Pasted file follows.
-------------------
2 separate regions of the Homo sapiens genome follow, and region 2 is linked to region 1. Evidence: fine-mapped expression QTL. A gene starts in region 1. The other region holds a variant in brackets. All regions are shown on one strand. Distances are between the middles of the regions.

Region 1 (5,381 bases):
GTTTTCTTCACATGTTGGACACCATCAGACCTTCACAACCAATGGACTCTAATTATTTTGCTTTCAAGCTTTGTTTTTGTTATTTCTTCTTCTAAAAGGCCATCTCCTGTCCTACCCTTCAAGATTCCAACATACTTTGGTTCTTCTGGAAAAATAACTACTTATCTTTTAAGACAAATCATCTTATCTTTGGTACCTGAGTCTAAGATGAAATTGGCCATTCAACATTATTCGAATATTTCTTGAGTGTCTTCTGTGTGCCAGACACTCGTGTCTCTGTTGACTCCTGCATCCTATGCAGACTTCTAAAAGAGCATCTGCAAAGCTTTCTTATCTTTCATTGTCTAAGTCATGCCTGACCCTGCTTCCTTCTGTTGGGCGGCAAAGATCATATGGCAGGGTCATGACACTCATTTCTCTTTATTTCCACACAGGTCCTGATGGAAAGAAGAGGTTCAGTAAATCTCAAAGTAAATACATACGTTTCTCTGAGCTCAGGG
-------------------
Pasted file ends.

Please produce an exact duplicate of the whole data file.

2 separate regions of the Homo sapiens genome follow, and region 2 is linked to region 1. Evidence: fine-mapped expression QTL. A gene starts in region 1. The other region holds a variant in brackets. All regions are shown on one strand. Distances are between the middles of the regions.

Region 1 (5,381 bases):
GTTTTCTTCACATGTTGGACACCATCAGACCTTCACAACCAATGGACTCTAATTATTTTGCTTTCAAGCTTTGTTTTTGTTATTTCTTCTTCTAAAAGGCCATCTCCTGTCCTACCCTTCAAGATTCCAACATACTTTGGTTCTTCTGGAAAAATAACTACTTATCTTTTAAGACAAATCATCTTATCTTTGGTACCTGAGTCTAAGATGAAATTGGCCATTCAACATTATTCGAATATTTCTTGAGTGTCTTCTGTGTGCCAGACACTCGTGTCTCTGTTGACTCCTGCATCCTATGCAGACTTCTAAAAGAGCATCTGCAAAGCTTTCTTATCTTTCATTGTCTAAGTCATGCCTGACCCTGCTTCCTTCTGTTGGGCGGCAAAGATCATATGGCAGGGTCATGACACTCATTTCTCTTTATTTCCACACAGGTCCTGATGGAAAGAAGAGGTTCAGTAAATCTCAAAGTAAATACATACGTTTCTCTGAGCTCAGGG